Given the violence in Iraq, it's possible that what the Bush campaign assumed would be an advantage for the President, kicking off the debates with national and homeland security, may not turn out that way.  Meanwhile, the third presidential debate leading into the final 20 days of the race will focus on the domestic issues on which polls show Democrats still retain an edge.

But we doubt that Kerry intended for the debates to be his time to introduce himself to voters, and the burden of proof is as much or more on him as it is on the President.  Only 36% of voters polled in the recent NBC/Wall Street Journal survey said they feel Kerry has a message and know what he'd do if elected president.  On top of that, 12 independent voters at a focus group in Kansas City, MO last week said they're looking forward to hearing Kerry explain his policy positions.  None of the 12 who took part in the Peter Hart-conducted focus group for the Annenberg Public Policy Center knew much about Kerry beyond snippets of GOP criticisms. 

Asked yesterday by NBC's John Seigenthaler about voters not knowing much about Kerry, running mate Edwards said, "I think as -- we have -- we have a few weeks left before the election.  Both around the debates and between now and the election -- and on Election Day people are gonna be intensely focused on what the differences are between George Bush and John Kerry..."

Seigenthaler: "But in the last couple of weeks by refocusing your campaign on Iraq and the war on terror, does that mean that John Kerry in some ways has put the economy on the back burner?"  Edwards: "No, far from it.  We -- what we -- what we intend to do is the first debate is focused on -- on foreign policy and -- and national security.  So in the lead-up to that debate we thought it was very important for people to know where we stand...  We will focus like a laser on jobs and the economy and health care after this first debate."

In Wisconsin today for debate prep, Kerry holds a town hall in Spring Green at 10:30 am.  Edwards campaigns in New England with Kristen Breitweiser, who lost her husband Roland Breitweiser on September 11.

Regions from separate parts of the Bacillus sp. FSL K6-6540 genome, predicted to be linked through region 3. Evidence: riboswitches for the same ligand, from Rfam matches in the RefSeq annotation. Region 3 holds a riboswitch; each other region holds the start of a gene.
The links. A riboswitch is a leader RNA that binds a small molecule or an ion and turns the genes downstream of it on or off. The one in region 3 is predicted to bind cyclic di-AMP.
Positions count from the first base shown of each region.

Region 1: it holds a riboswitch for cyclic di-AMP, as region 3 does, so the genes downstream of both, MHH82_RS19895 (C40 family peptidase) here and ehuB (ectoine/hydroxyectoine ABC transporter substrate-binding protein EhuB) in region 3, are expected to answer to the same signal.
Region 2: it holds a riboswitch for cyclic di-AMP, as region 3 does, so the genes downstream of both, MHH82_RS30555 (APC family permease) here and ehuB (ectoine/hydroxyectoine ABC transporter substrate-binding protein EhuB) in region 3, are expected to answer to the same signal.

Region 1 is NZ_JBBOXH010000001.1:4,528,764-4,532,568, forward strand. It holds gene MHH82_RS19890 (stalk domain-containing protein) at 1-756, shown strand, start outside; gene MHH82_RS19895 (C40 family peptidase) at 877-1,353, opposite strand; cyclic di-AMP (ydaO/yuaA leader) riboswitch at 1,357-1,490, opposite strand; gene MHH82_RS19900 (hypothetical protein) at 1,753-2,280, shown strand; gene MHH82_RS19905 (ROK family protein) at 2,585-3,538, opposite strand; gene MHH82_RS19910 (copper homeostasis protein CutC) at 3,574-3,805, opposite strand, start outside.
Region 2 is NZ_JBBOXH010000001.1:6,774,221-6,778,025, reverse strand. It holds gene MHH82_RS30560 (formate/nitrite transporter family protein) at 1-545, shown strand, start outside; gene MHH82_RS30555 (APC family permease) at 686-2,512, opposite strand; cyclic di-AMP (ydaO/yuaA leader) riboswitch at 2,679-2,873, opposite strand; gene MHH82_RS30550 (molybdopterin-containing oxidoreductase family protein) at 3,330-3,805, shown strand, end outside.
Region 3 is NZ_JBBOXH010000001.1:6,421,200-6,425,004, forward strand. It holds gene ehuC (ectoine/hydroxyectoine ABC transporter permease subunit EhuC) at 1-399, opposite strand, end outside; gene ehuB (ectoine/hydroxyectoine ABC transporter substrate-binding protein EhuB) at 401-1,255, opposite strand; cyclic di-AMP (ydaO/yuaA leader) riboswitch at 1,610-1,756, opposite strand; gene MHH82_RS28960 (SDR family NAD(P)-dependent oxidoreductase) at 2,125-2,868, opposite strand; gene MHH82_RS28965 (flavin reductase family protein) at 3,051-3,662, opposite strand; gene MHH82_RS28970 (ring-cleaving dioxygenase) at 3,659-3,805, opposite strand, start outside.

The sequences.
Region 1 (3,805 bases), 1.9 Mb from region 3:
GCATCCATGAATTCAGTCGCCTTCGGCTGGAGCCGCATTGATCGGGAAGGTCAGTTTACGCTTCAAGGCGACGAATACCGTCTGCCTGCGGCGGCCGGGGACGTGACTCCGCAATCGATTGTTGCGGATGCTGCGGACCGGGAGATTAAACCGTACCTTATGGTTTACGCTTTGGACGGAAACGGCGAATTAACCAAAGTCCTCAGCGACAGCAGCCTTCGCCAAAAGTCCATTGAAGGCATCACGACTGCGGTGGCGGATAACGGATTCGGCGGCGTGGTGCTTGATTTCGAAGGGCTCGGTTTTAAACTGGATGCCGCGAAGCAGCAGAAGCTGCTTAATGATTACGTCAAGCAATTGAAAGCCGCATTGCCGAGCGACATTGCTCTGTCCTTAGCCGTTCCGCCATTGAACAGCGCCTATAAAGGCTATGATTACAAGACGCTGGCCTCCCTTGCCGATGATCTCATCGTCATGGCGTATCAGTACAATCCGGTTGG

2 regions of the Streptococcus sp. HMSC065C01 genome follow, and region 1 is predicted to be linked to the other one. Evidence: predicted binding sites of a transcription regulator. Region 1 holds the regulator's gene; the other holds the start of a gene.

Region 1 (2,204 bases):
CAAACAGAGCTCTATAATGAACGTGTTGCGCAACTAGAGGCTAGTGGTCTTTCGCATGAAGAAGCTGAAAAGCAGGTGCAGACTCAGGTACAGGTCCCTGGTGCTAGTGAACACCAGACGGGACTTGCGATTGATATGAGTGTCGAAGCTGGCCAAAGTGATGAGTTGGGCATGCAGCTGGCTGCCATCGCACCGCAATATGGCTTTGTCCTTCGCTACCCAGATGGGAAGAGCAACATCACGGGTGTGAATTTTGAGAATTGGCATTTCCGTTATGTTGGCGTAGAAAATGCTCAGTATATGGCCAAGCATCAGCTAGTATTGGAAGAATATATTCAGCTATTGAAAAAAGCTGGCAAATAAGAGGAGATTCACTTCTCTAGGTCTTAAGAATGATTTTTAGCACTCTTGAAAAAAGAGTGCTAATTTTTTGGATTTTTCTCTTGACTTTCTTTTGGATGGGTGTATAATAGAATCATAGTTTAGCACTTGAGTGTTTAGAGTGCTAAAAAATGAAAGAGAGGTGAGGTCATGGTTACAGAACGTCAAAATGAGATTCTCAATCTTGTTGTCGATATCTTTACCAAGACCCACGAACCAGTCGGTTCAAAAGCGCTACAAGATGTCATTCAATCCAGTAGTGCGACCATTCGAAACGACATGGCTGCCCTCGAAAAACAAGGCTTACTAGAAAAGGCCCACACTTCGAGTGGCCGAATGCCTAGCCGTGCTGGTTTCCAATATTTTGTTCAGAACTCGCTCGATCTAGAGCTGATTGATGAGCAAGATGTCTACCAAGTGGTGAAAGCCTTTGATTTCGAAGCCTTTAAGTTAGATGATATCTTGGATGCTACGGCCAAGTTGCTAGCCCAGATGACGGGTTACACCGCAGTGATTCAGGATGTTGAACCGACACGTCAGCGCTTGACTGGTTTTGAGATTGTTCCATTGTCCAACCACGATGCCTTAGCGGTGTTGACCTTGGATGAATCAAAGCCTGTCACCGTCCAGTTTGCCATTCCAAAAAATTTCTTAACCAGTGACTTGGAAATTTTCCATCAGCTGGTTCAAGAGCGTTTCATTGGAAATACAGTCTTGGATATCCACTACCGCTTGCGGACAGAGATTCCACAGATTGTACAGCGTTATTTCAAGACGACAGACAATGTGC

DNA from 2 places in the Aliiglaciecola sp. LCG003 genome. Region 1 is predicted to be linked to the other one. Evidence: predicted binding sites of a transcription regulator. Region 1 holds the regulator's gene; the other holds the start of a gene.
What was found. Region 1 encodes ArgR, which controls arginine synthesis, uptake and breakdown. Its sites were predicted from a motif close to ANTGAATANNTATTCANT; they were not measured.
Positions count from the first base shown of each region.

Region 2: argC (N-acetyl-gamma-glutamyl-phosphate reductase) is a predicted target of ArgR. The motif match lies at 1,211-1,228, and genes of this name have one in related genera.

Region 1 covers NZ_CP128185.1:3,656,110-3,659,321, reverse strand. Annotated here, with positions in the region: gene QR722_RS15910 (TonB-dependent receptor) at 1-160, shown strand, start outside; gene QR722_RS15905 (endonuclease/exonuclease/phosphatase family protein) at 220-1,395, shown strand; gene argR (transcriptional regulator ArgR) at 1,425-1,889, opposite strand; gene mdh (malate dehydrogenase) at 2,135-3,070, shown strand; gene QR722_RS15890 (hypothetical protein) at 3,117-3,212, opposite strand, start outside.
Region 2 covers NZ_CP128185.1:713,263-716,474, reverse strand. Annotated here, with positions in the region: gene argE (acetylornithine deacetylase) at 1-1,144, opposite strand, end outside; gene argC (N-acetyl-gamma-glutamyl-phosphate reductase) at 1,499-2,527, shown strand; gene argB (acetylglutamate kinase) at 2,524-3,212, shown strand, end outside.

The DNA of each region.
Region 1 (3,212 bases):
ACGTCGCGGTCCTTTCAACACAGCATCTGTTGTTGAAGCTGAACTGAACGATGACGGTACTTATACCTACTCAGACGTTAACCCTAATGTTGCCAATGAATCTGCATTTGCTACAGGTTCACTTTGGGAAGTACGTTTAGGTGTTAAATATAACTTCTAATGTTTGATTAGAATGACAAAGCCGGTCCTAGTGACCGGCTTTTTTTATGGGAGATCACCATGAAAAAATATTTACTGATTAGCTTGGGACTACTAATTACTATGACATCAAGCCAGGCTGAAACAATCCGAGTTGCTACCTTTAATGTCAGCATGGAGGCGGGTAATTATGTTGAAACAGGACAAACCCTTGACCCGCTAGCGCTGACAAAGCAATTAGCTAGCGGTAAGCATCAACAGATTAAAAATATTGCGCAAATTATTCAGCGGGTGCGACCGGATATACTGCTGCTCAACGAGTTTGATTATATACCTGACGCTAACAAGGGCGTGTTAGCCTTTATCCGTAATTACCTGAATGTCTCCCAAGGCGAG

The Bush campaign is expected to make their presence known in Spring Green to respond to Kerry's charges on Iraq and the war against terror.  Meanwhile, the President does an education event in Springfield at 1:15 pm and speaks at a rally in West Chester at 4:15 pm.

And Nader beats everyone to Florida, kicking off a nine-city tour of the state today.

Today's stops
Bush travels to Ohio today.  The state's unemployment rose from 6.0% in July, to 6.3% in August.  Bush won Ohio four years ago, 50% to 46%.  The AP on Bush's stops: "Bush tends first to his political fortunes at a county fairgrounds in Springfield to speak on education.  Later Monday, his campaign bus was taking him to a rally in West Chester, near Cincinnati, at a park featuring a World War II-era Voice of America station that transmitted pro-democracy broadcasts from 1944 to 1994.  Such areas of southwestern Ohio have been a Republican stronghold for decades and gave Bush large majorities that helped build his 3.6 percentage-point victory over... Gore in the state in 2000.  Now, Bush aims to make sure those margins hold so that Kerry will be unable to pick off a state he badly wants."  This will be Bush's 26th visit to the state as President.   - AP